The sense of smell remains a mystery in many respects. Fragrance companies, for instance, know it is crucial that chemical compounds in perfumes reach nostrils at different rates to create the desired sensory experience, but it is has been unclear why. Yale researchers decided to interrogate the common fruit fly for answers.

The team of Yale scientist Thierry Emonet, his postdoctoral associate Carlotta Martelli, and his colleague John Carlson systematically recorded both the stimulus reaching the fly and the responses of individual neurons over time. They found that the timing of neuronal response was independent of the concentration of the odor in the air, which in theory might help flies track fluctuating odor stimuli. However, the timing of neuronal response did depend on the identity of the odor.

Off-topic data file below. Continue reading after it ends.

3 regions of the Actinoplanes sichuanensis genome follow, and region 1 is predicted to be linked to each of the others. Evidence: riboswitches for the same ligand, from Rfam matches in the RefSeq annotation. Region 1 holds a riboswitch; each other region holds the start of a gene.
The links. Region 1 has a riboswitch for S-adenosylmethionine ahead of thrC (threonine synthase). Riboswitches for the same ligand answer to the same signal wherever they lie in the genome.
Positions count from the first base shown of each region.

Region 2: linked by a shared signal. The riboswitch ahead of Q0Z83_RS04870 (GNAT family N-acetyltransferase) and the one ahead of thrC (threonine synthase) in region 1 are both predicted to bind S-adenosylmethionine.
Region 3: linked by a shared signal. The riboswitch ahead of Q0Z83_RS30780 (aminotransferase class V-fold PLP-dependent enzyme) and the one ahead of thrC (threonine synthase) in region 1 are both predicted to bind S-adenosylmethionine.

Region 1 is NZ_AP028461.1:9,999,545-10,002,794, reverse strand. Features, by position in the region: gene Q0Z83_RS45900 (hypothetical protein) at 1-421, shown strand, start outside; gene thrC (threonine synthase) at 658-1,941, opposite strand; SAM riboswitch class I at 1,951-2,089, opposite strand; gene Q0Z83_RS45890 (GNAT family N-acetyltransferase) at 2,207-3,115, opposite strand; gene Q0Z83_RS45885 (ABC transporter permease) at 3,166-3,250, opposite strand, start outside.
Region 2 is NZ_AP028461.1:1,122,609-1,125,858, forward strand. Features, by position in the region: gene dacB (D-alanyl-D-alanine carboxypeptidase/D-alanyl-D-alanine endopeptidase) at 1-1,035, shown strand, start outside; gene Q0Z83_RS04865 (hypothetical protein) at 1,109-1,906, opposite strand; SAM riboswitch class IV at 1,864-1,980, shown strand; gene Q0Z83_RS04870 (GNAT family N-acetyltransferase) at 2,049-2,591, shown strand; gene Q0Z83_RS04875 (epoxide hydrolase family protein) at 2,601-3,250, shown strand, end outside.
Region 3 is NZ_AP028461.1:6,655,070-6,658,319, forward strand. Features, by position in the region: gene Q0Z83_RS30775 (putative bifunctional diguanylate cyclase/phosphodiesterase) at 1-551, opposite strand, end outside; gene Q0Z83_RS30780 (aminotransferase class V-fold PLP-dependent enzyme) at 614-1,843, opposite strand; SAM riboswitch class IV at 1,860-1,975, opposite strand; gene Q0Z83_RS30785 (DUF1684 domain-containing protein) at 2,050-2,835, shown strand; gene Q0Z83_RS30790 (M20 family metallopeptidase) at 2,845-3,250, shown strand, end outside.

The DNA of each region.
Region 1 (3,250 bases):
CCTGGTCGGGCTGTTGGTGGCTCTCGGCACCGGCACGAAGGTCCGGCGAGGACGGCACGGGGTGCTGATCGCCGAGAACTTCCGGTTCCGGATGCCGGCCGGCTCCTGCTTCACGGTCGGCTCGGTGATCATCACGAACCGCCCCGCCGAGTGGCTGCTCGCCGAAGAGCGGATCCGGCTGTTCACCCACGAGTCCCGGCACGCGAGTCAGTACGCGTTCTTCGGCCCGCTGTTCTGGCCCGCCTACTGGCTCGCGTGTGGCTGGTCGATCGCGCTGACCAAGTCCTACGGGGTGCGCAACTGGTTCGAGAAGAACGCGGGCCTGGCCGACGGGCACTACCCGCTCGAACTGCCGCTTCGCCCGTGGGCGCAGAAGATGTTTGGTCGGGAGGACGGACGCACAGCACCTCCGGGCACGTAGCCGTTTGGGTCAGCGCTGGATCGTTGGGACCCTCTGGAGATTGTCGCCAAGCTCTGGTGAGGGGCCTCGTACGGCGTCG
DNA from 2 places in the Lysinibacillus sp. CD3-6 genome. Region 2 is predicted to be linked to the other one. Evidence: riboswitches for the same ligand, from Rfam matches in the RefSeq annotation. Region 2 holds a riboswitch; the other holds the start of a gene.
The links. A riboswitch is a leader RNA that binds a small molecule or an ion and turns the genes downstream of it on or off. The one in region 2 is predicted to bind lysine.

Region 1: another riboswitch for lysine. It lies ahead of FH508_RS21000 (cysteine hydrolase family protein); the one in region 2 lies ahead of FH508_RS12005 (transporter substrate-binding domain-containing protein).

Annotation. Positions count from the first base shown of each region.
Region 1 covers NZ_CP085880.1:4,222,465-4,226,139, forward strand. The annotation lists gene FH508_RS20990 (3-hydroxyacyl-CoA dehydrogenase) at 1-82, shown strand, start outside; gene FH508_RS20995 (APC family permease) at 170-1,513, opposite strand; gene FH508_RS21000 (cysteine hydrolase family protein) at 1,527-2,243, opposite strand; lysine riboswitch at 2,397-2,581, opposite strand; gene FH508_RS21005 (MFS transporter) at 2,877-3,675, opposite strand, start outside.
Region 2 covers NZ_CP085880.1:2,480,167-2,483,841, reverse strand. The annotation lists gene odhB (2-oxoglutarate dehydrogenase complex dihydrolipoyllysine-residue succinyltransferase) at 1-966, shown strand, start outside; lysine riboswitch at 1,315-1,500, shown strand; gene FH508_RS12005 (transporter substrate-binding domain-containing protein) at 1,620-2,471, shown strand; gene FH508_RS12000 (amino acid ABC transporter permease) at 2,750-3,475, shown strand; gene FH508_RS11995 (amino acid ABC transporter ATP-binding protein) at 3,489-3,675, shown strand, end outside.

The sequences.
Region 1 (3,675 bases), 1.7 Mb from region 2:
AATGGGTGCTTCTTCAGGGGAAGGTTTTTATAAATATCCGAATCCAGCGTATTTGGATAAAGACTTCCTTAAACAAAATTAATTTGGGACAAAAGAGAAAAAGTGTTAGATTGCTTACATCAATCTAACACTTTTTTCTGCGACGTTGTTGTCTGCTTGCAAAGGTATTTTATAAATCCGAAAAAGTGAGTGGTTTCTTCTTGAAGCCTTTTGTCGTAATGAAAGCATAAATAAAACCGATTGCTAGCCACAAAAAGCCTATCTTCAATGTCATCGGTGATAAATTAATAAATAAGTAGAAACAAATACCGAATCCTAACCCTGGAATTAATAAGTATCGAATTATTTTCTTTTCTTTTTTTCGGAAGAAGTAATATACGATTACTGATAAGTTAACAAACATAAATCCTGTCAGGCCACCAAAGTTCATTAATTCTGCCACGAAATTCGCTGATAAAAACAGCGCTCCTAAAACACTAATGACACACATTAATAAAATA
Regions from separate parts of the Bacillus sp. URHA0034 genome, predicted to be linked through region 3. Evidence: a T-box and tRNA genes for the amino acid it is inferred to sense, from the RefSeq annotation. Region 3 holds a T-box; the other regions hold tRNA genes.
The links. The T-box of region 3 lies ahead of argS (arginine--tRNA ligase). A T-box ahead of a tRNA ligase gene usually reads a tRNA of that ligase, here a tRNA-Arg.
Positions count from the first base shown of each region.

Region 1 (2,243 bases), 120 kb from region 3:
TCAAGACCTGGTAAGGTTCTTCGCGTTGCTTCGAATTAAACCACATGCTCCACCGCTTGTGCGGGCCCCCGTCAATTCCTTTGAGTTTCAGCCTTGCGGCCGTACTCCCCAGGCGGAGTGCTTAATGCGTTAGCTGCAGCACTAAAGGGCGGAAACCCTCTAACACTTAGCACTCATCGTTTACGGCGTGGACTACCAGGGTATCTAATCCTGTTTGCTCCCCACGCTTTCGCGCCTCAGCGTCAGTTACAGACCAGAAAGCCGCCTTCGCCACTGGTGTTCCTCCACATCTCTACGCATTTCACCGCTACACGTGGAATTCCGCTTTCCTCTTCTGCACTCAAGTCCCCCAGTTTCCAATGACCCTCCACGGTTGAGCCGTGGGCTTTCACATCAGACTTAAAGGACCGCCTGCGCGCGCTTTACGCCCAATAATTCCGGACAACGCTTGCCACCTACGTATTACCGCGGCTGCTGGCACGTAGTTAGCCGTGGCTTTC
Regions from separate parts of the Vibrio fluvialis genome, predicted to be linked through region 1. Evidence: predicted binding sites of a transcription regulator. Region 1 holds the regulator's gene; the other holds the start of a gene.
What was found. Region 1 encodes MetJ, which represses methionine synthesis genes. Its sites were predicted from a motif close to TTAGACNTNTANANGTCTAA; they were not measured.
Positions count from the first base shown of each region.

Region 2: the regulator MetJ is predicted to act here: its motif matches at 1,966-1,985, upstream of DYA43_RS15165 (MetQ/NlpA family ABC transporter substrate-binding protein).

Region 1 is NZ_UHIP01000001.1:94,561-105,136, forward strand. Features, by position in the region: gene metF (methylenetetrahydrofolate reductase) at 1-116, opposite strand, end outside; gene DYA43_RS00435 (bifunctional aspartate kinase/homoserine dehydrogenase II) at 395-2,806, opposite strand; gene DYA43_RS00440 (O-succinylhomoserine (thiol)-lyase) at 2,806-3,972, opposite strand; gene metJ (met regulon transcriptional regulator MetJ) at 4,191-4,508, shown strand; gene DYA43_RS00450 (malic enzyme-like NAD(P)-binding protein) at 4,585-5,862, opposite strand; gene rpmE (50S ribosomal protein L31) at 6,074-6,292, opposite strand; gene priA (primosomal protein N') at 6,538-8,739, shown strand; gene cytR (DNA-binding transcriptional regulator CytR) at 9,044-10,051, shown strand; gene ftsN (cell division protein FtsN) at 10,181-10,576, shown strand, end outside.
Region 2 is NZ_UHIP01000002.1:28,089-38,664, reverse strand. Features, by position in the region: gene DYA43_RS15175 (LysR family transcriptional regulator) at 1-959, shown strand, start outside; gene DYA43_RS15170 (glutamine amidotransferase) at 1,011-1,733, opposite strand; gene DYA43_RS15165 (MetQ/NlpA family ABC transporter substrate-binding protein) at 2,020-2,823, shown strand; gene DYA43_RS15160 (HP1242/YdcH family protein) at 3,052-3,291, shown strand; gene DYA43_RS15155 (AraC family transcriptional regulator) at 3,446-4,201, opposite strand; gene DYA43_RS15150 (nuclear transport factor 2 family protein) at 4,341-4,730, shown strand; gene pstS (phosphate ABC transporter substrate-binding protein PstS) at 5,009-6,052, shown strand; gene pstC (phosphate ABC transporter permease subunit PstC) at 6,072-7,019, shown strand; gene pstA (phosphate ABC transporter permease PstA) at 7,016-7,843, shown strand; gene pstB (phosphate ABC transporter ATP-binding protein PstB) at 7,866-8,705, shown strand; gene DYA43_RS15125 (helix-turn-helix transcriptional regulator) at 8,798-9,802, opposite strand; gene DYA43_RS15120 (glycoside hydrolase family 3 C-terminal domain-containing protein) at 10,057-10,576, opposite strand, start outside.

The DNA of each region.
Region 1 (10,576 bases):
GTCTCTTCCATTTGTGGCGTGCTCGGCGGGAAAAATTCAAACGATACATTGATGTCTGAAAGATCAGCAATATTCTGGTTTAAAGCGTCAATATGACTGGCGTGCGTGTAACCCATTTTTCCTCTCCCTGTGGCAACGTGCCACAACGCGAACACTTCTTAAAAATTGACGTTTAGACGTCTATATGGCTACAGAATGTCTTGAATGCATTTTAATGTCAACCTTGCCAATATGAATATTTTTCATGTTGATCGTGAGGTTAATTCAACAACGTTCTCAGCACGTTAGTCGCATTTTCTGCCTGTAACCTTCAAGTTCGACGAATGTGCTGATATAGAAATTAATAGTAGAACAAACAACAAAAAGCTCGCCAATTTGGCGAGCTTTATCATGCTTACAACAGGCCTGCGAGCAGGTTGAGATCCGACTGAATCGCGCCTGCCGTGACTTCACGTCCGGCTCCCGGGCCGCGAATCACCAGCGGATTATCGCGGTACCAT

Different odors elicited tiny delays in neural response. Such odor-dependent delays could be useful to the brain processing complex scents, say the scientists. The research also shows that specific interactions between odors and surfaces can affect the timing of the stimulus and therefore neural response.

Emonet says the findings suggest the world of smell is like music, in which chemical compounds of the scent act as notes and enable recognition of specific odors depending upon when they are played, or processed. For more information on the research, see the April 9 issue of the journal Neuroscience.